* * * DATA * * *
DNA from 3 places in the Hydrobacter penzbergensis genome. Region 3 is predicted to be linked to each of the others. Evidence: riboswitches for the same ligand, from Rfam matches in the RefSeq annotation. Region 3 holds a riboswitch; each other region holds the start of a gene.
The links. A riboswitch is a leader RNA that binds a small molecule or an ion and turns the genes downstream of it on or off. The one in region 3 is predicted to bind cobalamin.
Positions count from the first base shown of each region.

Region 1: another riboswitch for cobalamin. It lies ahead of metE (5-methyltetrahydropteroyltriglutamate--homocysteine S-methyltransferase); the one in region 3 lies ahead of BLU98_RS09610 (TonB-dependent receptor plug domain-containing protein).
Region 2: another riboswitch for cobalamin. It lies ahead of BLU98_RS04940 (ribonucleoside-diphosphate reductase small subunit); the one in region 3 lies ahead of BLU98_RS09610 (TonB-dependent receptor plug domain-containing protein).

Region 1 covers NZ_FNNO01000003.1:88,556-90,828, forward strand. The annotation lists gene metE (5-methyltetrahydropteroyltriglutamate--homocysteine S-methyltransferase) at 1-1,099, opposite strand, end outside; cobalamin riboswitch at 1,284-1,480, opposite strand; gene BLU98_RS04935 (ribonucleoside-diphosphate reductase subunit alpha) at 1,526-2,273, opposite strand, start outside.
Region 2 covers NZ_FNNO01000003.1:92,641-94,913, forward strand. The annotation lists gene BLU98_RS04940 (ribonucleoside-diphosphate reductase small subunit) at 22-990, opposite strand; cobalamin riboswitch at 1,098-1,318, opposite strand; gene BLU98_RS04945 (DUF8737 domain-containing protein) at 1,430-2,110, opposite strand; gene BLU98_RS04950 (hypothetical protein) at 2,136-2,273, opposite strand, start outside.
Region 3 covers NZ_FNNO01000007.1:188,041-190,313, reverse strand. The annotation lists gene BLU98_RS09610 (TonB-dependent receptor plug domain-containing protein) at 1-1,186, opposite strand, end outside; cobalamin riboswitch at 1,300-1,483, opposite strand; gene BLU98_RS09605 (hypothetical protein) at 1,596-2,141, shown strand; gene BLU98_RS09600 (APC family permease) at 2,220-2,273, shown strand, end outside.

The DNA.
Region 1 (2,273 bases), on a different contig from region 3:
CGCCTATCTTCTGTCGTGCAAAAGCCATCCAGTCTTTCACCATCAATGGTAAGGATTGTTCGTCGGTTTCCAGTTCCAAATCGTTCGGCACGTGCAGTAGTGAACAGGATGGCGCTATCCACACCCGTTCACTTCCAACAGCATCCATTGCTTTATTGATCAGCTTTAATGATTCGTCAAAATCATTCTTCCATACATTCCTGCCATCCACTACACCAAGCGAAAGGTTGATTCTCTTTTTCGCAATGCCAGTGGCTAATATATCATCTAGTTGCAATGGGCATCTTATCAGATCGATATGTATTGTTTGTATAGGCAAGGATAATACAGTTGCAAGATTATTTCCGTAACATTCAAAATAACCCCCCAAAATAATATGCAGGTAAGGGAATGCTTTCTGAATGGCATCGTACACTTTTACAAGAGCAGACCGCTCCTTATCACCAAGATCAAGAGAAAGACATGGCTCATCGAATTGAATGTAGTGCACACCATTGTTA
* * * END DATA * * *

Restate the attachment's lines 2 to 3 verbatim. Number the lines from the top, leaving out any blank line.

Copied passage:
The links. A riboswitch is a leader RNA that binds a small molecule or an ion and turns the genes downstream of it on or off. The one in region 3 is predicted to bind cobalamin.
Positions count from the first base shown of each region.